Jackson County Sheriff Darryl Forte said he understands “the rationale” for protesters speaking out against the death of Minneapolis' George Floyd.
“I’m an African American male, born and raised in Kansas City, and I’ve been racially profiled myself,” Forte said, “and so I understand the frustration level. I understand it and I’m not surprised by it.”
Forte said that if the wrong person is leading a protest, it can “morph into a riot at any time.”
“Kind of like an organization, if you have the wrong person leading that group, regardless of what level – it doesn’t necessarily mean title – if you get the wrong person and you get that flash point going, then it’s a point of no return,” Forte said.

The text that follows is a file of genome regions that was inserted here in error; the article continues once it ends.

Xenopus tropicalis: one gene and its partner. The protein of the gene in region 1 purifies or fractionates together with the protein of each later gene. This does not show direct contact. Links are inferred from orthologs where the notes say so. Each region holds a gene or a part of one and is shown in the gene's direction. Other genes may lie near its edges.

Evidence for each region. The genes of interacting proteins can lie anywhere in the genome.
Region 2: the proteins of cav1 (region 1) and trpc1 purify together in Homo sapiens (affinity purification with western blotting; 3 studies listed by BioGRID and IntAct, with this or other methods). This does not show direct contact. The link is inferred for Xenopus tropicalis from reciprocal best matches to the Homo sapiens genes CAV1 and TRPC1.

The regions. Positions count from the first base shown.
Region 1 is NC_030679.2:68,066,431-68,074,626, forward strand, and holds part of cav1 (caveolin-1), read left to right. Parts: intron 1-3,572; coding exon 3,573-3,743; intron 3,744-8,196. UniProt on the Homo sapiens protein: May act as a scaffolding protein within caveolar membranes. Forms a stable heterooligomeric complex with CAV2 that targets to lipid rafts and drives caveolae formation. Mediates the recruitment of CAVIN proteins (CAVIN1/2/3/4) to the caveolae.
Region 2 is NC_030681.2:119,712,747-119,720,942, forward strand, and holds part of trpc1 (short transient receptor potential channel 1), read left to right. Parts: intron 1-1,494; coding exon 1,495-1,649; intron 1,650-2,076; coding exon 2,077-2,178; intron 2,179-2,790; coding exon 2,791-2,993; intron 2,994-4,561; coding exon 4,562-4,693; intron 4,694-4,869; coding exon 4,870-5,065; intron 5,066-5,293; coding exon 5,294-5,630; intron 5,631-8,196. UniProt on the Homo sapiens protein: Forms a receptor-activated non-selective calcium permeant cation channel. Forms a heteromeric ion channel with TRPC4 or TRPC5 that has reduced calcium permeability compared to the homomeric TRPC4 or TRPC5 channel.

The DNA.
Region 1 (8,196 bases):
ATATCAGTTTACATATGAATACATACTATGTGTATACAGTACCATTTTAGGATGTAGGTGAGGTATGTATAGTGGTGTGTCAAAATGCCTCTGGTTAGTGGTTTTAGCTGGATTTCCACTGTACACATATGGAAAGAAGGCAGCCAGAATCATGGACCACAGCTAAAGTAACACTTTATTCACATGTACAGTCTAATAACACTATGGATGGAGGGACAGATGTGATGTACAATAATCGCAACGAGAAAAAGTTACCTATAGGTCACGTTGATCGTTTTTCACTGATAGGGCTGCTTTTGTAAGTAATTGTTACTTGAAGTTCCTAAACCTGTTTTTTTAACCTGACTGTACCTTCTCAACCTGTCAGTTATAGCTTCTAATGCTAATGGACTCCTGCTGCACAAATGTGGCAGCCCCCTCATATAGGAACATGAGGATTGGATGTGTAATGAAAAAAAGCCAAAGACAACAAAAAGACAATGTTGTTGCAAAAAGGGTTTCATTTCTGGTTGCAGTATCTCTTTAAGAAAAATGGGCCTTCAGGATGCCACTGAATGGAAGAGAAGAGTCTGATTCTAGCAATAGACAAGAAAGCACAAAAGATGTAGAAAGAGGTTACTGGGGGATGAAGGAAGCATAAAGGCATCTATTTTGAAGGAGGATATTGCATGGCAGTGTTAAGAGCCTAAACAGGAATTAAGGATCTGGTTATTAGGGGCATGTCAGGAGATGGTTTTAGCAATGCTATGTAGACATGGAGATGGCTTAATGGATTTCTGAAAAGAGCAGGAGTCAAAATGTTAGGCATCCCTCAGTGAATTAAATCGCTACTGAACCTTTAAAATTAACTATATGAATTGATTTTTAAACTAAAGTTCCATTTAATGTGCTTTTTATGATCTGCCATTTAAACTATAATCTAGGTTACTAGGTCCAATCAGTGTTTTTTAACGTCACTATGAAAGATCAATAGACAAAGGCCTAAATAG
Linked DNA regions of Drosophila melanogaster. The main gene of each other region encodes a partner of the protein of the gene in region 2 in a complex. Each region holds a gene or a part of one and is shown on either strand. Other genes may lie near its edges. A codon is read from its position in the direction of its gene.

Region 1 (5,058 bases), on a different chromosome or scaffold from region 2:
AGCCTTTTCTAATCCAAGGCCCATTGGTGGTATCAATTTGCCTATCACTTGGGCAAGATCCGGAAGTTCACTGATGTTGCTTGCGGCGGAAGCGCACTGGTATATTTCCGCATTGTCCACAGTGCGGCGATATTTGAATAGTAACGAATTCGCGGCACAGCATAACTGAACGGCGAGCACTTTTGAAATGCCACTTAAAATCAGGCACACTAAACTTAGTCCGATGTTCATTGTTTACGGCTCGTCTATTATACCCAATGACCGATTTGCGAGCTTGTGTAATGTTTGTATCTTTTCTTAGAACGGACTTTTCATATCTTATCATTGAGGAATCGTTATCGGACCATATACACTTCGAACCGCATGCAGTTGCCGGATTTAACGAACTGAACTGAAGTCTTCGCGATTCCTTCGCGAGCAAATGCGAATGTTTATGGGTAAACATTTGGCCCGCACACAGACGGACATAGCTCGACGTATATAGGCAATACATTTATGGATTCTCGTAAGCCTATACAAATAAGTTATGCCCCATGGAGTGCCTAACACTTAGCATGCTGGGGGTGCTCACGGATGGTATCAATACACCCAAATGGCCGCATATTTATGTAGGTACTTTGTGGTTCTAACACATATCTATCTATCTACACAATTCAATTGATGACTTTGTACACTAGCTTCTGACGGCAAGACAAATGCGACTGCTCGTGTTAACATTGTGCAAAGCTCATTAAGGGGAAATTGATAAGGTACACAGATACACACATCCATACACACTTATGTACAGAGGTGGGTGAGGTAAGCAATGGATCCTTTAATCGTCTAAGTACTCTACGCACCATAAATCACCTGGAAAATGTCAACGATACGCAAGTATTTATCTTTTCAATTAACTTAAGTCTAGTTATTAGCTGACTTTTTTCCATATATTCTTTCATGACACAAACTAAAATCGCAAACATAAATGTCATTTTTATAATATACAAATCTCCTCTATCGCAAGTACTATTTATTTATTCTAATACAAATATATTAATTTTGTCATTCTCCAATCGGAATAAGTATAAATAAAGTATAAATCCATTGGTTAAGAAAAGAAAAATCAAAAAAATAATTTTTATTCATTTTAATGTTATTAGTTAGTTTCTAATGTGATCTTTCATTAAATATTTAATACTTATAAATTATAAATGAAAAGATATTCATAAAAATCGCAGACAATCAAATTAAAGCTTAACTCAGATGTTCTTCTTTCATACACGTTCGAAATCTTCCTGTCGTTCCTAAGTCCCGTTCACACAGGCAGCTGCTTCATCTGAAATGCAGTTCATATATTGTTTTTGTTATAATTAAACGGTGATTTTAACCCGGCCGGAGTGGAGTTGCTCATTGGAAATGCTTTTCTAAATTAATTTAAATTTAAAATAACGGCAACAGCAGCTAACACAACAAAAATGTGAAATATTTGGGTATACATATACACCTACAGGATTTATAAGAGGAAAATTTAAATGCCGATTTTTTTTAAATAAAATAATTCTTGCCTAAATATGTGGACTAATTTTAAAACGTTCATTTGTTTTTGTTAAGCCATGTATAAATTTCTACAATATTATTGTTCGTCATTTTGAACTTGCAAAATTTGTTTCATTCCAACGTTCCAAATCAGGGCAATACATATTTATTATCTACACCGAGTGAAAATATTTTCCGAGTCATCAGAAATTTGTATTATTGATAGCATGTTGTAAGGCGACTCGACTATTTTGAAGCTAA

He also said that racism is real and can be seen in housing, banking, sports and education.
“Why would anybody think that we take an oath and that everybody that has biases that might impact how they treat people will go away?” he said. “We have to stay on top of those things. We have to look at the disciplinary records.”
Training officers and ensuring they understand proper procedures when interacting with people of any race “starts at the top,” according to Forte.
“You have to have leaders with integrity,” he said. “You have to have leaders with enough courage to say, ‘We’re not going to do this,’ and expect and require people to report infractions.”
Most officers and sheriffs, according to Forte, treat people right. But that, he said, isn’t good enough.
“We need 100 percent to treat people right because that small percentage, as you all know, that small percentage creates problems for the rest of us,” Forte said.
Derek Chauvin, the officer who was filmed kneeling on Floyd’s neck during an arrest over an alleged counterfeit bill, has since been charged with murder and manslaughter. He and four other officers also were fired from the Minneapolis Police Department.